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1. INTRODUCTION

by 2012 and 95 g C02/kin by 2020. The current level is 160 gr (702/km. That is to say 25% réduction by 2012 and 41% réduction by 2020. In terins of fuel consuinption 160 gr C02/kni corresponds to 6.03 1/100 km (on the base of classical diesel fuels) or , 120 g (702/km to 4.52 1/100 km and 95 g (702/km to 3.58 1/100 km. Tins huge réduction is said to be achieved by both technological improvements on the engine and other technologies like tire improvement or larger use of biofuels.

In the United States of America, the department of transportation published each year (17) the Corporate Average Fuel Econoniy (or CAFE) standards for passenger cars.

These standards hâve not changed since 1990 and are still set at a ininimum of 27.5 miles/gallon (8.54 1/100 km). These régulations hâve in fact more economical reasons (control of the energy balance) than ecological ones eisthe US hâve not signed the Kyoto Protocol.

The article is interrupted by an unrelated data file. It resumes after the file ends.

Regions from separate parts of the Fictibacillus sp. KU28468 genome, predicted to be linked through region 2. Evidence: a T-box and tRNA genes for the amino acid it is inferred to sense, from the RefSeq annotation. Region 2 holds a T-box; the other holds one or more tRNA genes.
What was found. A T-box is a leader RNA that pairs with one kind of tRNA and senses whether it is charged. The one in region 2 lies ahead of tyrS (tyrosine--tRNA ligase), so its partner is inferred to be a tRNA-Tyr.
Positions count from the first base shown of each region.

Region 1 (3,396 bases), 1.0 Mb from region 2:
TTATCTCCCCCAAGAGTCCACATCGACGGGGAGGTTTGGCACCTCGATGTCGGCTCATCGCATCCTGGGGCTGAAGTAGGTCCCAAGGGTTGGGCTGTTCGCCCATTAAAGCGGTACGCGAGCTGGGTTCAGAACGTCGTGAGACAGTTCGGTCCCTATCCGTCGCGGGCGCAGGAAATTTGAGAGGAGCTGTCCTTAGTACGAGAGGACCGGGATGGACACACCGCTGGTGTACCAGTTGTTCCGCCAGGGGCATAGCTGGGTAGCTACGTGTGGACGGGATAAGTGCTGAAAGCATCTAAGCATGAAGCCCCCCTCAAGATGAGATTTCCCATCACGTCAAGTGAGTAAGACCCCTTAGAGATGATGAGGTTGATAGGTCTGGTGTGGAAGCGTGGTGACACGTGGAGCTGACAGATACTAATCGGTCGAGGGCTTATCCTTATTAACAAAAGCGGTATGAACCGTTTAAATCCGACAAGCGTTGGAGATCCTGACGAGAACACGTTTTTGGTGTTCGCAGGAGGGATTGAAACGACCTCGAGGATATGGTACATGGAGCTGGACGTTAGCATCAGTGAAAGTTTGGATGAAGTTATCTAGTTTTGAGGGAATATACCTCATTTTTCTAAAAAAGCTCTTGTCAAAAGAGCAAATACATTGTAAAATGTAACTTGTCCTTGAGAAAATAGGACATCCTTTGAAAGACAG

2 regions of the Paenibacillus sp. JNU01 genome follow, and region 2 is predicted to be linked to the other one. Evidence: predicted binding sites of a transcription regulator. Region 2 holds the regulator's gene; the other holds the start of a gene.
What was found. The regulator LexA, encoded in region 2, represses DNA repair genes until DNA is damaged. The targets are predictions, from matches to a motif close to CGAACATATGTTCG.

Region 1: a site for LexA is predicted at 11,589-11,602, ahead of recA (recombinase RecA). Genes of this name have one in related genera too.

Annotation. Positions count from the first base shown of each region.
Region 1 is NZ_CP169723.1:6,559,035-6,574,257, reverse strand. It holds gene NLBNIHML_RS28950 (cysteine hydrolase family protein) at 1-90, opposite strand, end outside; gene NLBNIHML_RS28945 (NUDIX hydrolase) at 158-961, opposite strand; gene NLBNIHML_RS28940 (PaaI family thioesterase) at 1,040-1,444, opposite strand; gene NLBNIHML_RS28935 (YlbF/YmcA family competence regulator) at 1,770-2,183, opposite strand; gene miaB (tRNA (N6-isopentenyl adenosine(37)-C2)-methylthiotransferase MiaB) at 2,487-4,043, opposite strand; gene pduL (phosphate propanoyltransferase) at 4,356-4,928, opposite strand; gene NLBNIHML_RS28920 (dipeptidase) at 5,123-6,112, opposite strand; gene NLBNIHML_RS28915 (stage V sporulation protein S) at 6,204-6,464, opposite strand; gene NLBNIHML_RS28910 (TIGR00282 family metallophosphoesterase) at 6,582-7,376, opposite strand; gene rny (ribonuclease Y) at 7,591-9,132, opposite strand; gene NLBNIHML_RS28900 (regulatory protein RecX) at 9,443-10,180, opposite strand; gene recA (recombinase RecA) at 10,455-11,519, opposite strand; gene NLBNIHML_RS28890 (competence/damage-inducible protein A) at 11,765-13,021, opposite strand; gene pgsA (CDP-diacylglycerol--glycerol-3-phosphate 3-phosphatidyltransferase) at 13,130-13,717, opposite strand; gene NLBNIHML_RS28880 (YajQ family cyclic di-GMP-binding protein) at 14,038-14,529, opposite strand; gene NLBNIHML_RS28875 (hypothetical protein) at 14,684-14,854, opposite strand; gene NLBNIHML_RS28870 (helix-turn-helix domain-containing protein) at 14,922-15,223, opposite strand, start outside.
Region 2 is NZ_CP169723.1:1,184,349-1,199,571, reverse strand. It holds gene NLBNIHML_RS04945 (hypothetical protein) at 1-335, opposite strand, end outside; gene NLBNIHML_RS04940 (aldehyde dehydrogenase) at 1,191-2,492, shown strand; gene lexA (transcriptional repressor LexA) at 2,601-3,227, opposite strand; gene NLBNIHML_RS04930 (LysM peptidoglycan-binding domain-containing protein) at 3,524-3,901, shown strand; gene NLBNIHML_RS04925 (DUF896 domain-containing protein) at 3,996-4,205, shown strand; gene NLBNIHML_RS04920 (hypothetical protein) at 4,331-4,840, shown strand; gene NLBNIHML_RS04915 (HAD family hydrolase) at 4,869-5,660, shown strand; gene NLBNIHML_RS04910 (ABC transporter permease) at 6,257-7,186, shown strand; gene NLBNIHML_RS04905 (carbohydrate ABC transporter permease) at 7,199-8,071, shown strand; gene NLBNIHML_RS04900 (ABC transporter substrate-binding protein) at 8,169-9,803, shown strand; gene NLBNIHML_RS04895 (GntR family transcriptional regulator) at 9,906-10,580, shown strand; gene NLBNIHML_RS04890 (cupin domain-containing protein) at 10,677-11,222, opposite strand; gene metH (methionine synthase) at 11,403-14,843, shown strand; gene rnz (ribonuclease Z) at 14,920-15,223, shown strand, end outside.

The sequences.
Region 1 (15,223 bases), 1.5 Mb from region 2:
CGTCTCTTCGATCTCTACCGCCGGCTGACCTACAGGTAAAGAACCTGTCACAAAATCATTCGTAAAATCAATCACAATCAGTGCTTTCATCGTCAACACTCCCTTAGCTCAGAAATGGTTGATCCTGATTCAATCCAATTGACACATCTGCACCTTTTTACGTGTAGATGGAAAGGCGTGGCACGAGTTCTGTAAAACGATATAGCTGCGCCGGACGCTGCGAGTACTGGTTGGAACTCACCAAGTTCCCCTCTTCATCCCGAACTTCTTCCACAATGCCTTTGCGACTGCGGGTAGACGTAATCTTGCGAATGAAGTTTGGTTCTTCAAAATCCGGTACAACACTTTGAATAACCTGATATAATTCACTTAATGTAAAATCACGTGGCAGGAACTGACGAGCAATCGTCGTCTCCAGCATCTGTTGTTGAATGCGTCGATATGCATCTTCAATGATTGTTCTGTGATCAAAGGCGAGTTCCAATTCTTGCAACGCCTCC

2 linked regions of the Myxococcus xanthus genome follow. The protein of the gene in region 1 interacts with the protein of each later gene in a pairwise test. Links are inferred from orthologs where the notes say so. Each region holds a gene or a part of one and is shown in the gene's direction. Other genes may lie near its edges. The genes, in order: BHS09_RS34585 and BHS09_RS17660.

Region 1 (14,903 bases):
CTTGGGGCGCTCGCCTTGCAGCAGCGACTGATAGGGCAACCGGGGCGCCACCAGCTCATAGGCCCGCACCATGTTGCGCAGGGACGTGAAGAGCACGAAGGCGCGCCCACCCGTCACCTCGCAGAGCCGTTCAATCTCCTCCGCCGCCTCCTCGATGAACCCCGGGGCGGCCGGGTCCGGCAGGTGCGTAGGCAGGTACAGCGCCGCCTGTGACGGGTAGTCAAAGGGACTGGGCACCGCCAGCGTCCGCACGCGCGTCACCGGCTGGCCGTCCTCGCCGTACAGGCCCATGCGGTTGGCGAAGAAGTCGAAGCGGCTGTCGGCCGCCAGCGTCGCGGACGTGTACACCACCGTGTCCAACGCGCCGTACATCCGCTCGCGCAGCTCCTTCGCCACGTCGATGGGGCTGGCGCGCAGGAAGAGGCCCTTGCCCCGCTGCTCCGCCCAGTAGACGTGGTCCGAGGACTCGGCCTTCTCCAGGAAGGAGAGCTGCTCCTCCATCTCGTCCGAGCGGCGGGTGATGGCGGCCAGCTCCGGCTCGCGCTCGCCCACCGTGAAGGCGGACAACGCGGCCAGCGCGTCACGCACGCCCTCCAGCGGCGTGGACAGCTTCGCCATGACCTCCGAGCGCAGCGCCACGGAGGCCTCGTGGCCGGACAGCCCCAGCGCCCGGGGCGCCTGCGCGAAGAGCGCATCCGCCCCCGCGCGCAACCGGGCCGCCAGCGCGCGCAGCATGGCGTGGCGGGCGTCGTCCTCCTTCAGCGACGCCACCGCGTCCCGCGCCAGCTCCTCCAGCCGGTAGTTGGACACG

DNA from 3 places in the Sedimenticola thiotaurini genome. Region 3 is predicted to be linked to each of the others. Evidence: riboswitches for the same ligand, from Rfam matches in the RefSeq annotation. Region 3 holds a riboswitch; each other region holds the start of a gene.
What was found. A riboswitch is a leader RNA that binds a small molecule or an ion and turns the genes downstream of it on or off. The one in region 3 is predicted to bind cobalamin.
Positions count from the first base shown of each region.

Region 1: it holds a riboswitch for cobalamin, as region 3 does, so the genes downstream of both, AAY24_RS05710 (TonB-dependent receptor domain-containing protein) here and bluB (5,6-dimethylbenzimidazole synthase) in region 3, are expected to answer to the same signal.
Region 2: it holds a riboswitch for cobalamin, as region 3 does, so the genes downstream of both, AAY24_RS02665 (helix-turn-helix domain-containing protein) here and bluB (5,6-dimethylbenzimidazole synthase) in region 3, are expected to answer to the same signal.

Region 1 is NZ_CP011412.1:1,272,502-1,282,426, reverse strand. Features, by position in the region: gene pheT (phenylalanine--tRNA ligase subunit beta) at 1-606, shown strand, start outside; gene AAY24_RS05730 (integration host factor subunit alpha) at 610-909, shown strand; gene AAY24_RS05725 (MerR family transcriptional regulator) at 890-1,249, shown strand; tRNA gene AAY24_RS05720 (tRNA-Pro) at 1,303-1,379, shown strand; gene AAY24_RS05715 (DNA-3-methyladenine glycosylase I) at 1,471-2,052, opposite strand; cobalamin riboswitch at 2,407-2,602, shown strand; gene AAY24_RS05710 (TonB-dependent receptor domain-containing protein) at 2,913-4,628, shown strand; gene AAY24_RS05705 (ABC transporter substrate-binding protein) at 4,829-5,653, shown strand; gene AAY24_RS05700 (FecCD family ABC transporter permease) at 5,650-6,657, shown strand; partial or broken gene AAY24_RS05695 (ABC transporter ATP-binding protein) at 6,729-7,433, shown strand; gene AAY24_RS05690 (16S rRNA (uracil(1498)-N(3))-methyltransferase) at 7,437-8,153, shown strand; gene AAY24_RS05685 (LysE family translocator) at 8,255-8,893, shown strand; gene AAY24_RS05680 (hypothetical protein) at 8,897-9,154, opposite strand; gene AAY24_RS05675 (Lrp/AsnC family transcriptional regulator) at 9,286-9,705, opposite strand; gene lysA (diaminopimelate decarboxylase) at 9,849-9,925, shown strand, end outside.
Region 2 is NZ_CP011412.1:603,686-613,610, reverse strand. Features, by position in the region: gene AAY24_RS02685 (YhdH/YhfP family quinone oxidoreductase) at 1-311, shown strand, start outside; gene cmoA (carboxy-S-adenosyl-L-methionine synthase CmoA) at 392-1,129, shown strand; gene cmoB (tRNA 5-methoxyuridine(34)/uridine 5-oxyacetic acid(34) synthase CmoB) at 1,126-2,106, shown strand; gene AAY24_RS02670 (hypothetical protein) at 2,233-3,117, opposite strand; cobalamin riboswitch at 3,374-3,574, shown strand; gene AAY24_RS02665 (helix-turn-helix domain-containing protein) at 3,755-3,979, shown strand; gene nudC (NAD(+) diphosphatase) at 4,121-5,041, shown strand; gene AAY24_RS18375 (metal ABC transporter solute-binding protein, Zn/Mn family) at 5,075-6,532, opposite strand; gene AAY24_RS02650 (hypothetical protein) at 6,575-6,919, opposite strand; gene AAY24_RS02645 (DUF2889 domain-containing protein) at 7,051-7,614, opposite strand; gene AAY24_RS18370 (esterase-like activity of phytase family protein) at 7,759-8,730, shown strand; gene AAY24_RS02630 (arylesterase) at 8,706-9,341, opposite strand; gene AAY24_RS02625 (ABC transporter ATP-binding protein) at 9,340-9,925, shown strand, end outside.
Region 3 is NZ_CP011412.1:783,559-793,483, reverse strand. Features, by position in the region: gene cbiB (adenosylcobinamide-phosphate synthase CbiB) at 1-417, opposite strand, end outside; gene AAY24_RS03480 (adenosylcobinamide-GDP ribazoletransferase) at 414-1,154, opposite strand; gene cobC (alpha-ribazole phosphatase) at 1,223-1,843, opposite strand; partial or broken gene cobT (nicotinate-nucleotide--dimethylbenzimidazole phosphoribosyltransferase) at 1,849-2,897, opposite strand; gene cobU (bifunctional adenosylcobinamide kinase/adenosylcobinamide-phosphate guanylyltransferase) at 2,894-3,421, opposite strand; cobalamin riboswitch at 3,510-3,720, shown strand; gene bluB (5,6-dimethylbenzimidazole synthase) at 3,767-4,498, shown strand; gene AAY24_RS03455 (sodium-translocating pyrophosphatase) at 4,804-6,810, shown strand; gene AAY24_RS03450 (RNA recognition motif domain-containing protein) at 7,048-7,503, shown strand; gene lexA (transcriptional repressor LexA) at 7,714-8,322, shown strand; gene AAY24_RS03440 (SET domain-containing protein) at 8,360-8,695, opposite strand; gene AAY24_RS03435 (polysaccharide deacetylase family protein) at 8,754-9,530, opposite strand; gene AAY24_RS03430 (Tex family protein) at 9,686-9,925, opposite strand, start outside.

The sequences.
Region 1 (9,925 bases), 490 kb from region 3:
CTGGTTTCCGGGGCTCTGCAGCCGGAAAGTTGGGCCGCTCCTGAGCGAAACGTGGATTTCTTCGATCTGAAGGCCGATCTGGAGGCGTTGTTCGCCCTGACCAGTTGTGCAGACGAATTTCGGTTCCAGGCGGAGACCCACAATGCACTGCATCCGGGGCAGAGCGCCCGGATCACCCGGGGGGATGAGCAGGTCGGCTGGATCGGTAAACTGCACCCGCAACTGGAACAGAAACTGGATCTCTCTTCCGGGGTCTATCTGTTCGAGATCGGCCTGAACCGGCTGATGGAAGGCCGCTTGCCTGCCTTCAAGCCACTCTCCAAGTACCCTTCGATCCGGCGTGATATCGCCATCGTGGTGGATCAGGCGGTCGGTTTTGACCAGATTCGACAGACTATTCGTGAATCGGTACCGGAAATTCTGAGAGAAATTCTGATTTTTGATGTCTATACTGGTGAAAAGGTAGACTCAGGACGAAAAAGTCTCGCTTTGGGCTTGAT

In Japan, the government has defined objectives for gasoline engines of 21.4% con- sumption réduction by 2010 in comparison with the levels of 1995. For diesel engines, the objectives are set at 13.1% consomption réduction. The différence of objectives between gasoline and diesel cornes from the fuel consuinption différence between these two engines. It is then expected that gasoline engines and diesel ones will hâve a fuel consuinption of respectively 6.5 1/100 km and 8.3 1/100 km (18).

As it can be seen, environmental, energy and economical constraints hâve forced political decision makers to put heavy requirements on car manufacturers. The objec­

tives of 20% consomption réduction in the European Union and Japan are particularly ambitions. New technologies in every vehicle field is welcome to help to reach these objectives.